Juries? Bah!

 May 25, 2018 11:00 AM
by Marcel Strigberger

    A story surfaced recently about jurors in some cases consulting the Internet to study information about the case, which info never formed part of the evidence. Some of these incidents resulted in mistrials or near mistrials.

    Aside from admonishing jurors not to do these things, in my view judges are powerless to enforce this practice. I believe the only way of stopping it is to do away with juries altogether.

    Let’s face it. The jury system officially started in the days of the Magna Carta in 1215. I’d say 800 years plus is a good time for at least a first review.

    What’s a jury doing in a court of law? You don’t see a jury system in other professions, such as medicine. I can’t imagine a surgeon in the operating room, about to do brain surgery, turning to a jury of six laymen scooped up from a local Tim Hortons, asking, “Where do I cut?”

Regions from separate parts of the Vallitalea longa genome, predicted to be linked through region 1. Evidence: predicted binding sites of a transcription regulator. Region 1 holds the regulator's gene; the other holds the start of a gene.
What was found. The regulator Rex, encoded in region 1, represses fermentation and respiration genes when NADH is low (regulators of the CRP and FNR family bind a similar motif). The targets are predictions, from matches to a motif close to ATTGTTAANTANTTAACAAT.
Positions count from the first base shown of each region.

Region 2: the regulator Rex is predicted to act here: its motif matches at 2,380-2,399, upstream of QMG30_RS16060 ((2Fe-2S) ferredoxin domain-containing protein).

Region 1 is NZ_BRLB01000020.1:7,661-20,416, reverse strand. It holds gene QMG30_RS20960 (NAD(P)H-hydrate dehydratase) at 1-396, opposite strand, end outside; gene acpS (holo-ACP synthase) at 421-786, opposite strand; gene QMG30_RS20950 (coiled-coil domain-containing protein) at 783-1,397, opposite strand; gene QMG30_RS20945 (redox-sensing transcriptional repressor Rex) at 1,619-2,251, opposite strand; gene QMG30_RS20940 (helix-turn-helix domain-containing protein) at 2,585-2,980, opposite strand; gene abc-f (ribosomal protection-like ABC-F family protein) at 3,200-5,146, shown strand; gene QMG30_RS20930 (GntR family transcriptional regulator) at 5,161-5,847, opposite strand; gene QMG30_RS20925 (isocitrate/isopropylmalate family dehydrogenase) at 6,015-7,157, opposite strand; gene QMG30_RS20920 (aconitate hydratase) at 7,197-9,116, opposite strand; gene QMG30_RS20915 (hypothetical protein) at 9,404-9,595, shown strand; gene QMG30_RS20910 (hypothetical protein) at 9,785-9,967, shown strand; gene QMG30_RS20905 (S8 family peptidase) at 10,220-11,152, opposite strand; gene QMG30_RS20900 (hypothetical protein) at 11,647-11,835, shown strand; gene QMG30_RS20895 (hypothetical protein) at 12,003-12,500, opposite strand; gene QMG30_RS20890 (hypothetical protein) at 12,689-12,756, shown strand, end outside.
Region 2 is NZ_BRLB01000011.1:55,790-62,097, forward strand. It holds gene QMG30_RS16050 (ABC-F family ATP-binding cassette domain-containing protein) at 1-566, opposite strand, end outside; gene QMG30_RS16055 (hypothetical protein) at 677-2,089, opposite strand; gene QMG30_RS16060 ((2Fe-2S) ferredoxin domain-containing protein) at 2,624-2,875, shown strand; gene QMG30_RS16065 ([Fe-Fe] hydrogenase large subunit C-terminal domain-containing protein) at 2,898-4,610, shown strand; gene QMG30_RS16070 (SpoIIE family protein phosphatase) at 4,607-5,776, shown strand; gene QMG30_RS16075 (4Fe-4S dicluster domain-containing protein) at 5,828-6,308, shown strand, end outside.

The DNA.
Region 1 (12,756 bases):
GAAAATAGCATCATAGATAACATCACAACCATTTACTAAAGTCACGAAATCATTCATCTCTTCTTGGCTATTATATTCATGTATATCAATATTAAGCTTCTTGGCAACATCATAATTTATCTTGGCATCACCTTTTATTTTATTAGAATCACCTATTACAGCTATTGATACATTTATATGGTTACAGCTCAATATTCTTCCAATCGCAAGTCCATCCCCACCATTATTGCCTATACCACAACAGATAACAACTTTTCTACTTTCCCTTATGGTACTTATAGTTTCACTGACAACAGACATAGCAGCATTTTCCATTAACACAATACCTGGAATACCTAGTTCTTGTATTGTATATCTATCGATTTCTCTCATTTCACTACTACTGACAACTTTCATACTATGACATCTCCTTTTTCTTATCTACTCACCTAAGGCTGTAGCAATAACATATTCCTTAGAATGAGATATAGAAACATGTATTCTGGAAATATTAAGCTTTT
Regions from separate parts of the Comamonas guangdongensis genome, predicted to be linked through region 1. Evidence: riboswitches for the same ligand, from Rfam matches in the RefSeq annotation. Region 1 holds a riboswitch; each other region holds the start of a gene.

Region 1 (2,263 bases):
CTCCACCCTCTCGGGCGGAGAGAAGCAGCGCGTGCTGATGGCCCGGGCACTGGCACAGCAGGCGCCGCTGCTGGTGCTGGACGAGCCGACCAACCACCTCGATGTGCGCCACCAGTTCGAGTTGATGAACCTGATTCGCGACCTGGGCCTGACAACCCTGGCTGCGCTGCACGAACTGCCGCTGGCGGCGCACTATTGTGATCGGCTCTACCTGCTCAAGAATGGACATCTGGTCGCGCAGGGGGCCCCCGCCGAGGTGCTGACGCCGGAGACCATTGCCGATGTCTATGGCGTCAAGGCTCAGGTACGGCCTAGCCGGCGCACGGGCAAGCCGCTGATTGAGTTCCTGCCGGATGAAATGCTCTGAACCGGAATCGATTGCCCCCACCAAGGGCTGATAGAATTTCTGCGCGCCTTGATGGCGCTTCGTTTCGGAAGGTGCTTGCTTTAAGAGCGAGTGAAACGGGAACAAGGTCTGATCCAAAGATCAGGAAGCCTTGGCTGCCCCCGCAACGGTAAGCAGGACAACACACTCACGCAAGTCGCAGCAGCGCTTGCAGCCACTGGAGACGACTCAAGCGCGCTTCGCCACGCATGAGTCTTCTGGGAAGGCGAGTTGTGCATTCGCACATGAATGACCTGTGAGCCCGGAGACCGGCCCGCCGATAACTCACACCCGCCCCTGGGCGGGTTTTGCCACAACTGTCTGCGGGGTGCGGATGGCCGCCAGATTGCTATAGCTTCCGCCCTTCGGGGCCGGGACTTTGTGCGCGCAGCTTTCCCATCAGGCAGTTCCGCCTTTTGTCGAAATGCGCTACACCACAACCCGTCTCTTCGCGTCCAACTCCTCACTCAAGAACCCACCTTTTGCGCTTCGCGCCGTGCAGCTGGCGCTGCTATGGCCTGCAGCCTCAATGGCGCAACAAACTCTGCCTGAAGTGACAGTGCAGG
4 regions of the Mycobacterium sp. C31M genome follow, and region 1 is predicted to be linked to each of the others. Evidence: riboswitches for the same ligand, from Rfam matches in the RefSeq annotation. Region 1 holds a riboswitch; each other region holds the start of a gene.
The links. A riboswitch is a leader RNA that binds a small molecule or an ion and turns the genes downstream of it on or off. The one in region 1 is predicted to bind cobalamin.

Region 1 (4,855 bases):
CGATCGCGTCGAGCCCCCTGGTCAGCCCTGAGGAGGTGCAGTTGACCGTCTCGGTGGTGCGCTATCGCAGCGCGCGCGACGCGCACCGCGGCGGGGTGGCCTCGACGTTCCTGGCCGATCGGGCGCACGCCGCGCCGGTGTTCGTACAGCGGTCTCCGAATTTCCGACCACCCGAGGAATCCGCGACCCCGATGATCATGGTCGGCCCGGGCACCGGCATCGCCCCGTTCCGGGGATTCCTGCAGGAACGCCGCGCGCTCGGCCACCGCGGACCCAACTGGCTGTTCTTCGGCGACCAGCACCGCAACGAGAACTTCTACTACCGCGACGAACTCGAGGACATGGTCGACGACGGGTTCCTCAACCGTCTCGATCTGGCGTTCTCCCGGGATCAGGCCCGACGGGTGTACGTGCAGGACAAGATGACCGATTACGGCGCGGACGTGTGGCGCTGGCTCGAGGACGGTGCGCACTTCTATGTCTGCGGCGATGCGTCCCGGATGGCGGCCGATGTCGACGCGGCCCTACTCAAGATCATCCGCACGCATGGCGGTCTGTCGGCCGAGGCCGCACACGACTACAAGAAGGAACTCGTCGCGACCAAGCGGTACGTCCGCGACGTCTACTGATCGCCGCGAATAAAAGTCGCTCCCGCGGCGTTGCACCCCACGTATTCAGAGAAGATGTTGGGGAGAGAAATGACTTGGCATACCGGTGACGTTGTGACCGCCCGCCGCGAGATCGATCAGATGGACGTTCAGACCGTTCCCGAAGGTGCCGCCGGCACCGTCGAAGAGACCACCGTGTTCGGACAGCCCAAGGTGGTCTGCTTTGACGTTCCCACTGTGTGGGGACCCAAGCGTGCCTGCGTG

Nor do I see engineers mulling over rolls of design sketches, turning to that group of six and saying, “We’re designing the world’s largest suspension bridge. It’s got safety risks. We need your help.”

    Not only are jurors not qualified to make decisions affecting people’s liberty or economic future but they are expected to do so objectively after being dragged into the courtroom kicking and screaming. The system gives them something like no pay at all for the first 10 days of the trial and from day 11-49 they get the grand total of $40.00 per day. Amortized over say 49 days, this works out to about $1.27 per hour. And they do not even get reimbursed for expenses, not even travel. This compensation package would certainly motivate me to pay close attention to the evidence.

    To make matters worse, jurors know that the judges and the lawyers are getting paid handsomely for their attendance. I get the feeling after a few days they enter the jury room and say, “Grrr...They’re not even covering my parking. Someone here is going to pay for this. Let’s see, do you really think that accident caused the plaintiff’s problems? Let’s Google “fakeamputationclaims.com.”